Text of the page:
The U.K. government confirmed in its Cyber Security Regulation and Incentives Review published in December that the EU’s Network and Information Security (NIS) Directive will be implemented in the U.K.
In light of the U.K.’s vote to leave the EU there was speculation about the government’s intention to implement the NIS, however, the Review provides clarity around the U.K.’s implementation plans.
The NIS Directive will have to be implemented into national law by 9 May 2018.
The Directive will impose obligations on the providers of ‘essential services’ and ‘digital service providers’ (DSPs) to take appropriate measures to ensure the security of their network and information systems and manage the impact of cyber ‘incidents’ so as to minimise any interruption to services.
Such organisations will, moreover, be required to notify such incidents (not merely personal data breaches, as in the case of the General Data Protection Regulation (GDPR)) to the national competent authority or computer security incident response teams without undue delay – in the case of DSPs if the incident is likely to have a ‘substantial’ impact on the provision of the digital services in question (and in the case of essential services if it is likely to significantly impact the continuity of the essential services).
When an essential service provider relies upon a DSP for the provision of its services, the obligation to notify such incidents will remain with the former (so it will be important to ensure DSP contracts require the DSP to inform the essential service provider).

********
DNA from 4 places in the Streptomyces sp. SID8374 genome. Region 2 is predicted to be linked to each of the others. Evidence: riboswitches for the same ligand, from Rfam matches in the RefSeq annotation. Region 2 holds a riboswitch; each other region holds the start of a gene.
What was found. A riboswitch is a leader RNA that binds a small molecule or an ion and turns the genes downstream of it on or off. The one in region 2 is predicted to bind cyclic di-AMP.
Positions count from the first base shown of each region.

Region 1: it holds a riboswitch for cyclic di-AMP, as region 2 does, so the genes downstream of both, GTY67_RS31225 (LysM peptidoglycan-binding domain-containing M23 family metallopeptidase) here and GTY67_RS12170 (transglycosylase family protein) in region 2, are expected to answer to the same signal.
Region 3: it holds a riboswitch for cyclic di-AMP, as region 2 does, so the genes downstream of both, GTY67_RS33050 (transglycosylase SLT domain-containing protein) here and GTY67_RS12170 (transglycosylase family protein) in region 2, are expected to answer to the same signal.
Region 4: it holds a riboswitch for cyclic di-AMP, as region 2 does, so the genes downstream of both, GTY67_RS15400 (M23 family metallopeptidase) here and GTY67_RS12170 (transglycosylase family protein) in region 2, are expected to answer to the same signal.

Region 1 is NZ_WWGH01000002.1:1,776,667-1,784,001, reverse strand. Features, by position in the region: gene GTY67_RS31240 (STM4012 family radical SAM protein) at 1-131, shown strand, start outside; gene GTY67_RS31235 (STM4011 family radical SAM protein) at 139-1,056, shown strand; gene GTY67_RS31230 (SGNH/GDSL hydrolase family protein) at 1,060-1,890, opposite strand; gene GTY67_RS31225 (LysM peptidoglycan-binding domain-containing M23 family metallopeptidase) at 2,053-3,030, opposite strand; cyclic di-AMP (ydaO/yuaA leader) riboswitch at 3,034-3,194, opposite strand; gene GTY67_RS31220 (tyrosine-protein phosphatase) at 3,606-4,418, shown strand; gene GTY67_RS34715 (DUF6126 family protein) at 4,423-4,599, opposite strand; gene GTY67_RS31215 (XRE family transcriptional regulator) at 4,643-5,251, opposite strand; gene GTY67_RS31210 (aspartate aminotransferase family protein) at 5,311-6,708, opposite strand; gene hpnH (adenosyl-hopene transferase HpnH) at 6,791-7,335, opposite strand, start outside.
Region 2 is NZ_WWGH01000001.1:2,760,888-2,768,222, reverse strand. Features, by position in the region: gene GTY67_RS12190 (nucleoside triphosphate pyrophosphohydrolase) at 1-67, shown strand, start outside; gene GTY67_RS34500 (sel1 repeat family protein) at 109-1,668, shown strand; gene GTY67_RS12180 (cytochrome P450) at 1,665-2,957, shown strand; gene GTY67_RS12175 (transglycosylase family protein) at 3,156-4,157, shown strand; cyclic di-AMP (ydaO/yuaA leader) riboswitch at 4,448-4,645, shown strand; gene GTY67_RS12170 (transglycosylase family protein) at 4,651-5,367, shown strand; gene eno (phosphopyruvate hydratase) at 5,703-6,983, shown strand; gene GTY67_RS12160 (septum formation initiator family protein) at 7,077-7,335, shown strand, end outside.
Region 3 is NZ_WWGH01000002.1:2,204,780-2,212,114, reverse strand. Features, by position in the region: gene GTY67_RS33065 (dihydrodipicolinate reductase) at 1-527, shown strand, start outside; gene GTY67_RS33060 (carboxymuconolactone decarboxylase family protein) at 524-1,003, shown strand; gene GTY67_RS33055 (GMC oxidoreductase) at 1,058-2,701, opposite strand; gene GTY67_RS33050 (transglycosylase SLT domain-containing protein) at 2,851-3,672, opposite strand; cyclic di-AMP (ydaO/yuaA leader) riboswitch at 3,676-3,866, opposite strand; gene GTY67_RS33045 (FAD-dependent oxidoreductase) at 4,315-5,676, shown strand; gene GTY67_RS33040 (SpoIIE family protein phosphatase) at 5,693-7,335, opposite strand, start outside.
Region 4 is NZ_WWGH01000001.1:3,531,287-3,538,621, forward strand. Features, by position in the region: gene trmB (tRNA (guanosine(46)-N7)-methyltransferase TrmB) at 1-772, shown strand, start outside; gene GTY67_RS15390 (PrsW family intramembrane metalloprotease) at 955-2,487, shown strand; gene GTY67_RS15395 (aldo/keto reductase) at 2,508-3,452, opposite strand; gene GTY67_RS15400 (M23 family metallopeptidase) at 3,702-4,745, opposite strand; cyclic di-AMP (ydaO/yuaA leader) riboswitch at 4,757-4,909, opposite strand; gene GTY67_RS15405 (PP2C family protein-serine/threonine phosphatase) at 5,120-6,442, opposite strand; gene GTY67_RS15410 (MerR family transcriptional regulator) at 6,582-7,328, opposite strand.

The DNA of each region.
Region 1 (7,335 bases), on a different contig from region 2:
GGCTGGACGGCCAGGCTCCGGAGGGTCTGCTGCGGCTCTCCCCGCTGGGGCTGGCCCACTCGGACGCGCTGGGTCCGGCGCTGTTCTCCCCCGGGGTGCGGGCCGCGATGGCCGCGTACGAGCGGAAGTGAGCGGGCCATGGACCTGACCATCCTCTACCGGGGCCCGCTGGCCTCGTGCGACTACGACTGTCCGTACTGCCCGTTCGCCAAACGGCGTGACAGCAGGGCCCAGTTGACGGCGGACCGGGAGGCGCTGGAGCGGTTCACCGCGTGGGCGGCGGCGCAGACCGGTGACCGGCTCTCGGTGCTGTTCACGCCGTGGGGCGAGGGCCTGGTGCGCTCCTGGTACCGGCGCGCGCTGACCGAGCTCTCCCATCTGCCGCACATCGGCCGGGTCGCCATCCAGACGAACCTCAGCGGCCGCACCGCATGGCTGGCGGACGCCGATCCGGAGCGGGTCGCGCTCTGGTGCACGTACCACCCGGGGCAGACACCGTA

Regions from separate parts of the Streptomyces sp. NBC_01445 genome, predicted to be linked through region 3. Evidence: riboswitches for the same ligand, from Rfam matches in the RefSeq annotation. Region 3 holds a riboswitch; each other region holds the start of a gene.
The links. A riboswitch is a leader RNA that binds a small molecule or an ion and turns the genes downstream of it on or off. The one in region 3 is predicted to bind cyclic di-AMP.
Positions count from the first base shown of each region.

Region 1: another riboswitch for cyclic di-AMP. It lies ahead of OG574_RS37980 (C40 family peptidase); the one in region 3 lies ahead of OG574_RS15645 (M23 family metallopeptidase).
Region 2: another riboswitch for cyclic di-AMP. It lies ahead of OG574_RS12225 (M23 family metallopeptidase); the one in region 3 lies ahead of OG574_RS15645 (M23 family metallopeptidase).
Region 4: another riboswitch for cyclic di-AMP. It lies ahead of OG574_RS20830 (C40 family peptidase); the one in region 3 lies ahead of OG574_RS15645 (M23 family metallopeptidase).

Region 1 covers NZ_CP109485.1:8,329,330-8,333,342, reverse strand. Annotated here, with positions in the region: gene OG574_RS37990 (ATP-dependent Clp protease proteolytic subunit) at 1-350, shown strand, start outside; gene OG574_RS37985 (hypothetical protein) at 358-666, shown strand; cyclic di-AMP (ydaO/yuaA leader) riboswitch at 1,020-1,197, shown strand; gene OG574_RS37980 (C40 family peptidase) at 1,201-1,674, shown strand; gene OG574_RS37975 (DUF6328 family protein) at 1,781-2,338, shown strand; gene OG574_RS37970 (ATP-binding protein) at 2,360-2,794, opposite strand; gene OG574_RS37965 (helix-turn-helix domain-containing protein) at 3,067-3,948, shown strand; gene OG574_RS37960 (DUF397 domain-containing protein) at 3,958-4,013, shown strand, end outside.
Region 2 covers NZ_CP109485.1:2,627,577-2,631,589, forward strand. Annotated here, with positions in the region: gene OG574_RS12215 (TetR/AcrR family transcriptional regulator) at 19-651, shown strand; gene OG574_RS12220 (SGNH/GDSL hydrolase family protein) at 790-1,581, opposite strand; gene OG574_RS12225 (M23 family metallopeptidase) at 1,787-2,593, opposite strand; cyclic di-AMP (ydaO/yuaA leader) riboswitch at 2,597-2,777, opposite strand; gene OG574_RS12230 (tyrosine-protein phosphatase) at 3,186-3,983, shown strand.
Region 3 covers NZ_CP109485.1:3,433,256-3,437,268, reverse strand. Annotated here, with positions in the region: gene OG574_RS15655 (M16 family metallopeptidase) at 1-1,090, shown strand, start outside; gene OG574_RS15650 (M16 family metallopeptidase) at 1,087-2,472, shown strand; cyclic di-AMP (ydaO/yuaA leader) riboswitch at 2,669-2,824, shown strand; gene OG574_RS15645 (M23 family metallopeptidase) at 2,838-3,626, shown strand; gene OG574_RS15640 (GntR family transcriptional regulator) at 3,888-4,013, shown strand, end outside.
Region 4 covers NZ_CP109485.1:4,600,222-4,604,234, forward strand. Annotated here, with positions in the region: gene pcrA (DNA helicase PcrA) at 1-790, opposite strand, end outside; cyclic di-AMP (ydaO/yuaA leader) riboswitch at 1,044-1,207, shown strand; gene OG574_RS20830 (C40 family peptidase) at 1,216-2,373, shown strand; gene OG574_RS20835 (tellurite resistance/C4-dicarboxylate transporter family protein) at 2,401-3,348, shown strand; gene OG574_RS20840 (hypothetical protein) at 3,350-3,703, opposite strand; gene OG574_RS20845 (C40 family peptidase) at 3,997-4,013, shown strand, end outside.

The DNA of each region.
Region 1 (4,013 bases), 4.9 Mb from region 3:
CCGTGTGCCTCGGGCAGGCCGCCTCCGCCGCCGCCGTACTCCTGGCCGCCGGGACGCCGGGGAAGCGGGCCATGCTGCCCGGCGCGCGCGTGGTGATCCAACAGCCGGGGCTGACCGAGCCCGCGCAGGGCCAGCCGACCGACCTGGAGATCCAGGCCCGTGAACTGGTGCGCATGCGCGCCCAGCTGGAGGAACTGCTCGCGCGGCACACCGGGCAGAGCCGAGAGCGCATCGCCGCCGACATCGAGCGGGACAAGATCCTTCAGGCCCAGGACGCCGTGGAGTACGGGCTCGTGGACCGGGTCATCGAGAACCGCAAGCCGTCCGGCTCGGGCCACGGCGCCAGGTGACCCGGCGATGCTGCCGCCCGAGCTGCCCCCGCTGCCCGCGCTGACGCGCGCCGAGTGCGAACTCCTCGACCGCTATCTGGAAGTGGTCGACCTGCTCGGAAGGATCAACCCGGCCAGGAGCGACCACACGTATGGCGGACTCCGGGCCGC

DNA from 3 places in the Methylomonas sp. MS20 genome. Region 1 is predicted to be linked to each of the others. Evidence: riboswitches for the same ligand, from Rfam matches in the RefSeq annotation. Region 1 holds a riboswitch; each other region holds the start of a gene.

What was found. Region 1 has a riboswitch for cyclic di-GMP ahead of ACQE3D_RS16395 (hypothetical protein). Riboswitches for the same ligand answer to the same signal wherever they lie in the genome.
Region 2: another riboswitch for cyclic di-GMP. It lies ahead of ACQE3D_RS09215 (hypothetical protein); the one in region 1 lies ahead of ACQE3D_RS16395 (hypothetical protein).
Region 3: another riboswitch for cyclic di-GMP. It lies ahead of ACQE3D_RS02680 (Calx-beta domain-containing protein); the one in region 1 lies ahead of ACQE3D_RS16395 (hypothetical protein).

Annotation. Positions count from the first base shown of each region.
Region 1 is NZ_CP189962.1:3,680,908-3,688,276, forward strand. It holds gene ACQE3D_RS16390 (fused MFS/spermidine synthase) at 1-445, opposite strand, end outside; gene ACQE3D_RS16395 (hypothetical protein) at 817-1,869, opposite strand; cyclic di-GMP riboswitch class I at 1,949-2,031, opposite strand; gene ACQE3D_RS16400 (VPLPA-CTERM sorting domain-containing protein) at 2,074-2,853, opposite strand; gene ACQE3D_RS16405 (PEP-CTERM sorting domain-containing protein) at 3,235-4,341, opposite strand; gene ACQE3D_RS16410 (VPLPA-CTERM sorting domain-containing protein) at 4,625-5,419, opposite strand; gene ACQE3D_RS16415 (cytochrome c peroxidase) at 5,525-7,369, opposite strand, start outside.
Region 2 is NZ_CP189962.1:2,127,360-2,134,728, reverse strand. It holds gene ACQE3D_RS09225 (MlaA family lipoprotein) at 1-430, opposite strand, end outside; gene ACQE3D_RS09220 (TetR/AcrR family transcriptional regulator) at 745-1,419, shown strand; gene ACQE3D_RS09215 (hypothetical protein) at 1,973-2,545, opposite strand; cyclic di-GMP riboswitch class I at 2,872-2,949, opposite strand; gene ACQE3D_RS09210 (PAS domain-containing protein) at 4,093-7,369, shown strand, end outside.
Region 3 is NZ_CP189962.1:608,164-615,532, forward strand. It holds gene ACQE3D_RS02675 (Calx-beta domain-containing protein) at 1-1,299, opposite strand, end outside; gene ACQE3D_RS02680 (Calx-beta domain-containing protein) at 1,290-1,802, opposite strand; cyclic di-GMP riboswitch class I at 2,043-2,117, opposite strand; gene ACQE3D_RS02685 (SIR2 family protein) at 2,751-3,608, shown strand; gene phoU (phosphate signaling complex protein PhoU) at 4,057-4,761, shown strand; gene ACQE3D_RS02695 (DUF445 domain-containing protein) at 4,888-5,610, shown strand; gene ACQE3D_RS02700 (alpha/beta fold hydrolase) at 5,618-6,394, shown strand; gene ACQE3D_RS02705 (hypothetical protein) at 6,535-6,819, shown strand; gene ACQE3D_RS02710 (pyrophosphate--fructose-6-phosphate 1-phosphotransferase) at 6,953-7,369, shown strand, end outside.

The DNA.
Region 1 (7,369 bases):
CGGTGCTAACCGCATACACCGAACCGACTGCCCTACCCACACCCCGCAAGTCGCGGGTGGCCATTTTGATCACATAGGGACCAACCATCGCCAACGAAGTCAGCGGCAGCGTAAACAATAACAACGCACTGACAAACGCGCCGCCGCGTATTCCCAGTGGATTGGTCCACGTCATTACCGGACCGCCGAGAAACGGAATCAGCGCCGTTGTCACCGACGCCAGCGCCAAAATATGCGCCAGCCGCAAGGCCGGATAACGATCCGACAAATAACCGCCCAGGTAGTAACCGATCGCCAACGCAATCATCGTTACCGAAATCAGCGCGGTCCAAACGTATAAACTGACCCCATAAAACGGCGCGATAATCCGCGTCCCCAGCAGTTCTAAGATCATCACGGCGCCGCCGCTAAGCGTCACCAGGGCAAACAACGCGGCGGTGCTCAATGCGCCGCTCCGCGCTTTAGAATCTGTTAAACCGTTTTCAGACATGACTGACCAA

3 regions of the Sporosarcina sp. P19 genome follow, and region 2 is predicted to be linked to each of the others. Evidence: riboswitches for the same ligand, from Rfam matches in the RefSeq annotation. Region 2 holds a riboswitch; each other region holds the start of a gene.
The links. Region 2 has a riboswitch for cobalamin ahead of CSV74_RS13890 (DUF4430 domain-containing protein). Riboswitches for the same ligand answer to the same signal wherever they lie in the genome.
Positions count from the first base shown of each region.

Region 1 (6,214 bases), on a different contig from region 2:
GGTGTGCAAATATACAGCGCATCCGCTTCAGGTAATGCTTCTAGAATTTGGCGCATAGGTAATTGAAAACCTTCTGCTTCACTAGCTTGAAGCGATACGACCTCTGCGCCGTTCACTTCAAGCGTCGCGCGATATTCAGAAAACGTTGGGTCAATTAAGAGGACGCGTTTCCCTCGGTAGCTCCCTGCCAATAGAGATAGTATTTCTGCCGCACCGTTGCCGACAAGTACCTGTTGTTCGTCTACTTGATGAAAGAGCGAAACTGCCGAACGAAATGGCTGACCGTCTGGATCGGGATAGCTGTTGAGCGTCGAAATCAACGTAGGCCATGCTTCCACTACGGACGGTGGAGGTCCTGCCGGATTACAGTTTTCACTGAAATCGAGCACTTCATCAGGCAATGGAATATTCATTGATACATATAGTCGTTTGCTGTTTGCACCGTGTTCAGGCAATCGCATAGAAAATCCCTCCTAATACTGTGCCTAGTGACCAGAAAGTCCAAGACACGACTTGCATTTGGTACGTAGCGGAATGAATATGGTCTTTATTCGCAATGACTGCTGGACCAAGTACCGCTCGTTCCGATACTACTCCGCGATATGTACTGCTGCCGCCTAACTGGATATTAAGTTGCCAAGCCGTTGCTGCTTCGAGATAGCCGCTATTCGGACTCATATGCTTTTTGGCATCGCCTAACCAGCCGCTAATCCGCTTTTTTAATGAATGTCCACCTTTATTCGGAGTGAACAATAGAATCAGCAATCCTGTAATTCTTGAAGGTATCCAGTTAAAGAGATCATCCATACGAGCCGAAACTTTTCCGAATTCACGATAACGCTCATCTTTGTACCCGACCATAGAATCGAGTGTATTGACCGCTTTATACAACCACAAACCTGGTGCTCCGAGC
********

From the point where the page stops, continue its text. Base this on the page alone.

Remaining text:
Each member state will have to identify, by list, the providers of services it considers to be ‘essential’ but the categories will include digital infrastructure providers such as those providing ‘internet exchange points’ (network facilities enabling exchanges of internet traffic between several autonomous systems), domain name system providers and top-level domain registries.
DSPs are not subject to national flexibility in identification: they will include ‘online market-places’, online search engines and cloud service providers. App stores will be considered to be DSPs, whereas price-comparison sites, computer hardware manufacturers and software developers will not.
A crucial distinction between the NIS and the GDPR –touched on above- is that the directive’s notification obligations extend beyond personal data breaches to cover cyber incidents, including outages affecting the provision or continuity of services.
In the same way as the GDPR is understandably expected to increase demand for data protection insurance, so the NIS Directive is likely to drive TMT companies’ appetitie for other cyber insurance covers.
The US experience has shown us notification requirements resulting in cyber incidents entering the public domain are likely to increase the volume of third party claims.
Willis Towers Watson’s 2016 TMT Risk Index identified the major trends affecting the TMT sectorn are, first, regulation and legal risks (of which data protection regulation ranked first, then multimedia liability and anti-trust law), followed by cyber-attacks.
TMT boardrooms are right to see regulation as a mega-trend affecting their sector, but they should look beyond the well-publicised GDPR to the NIS Directive.
Jamie Monck-Mason is the Executive Director of Cyber and TMT at Willis Towers Watson. Jamie has a particular specialism in Cyber and Technology E&O wordings, related coverage issues and claims. He has drafted a successful suite of UK Cyber and Technology policies for US insurers. He therefore brings to the team a legal expertise to reinforce their already formidable technical capability.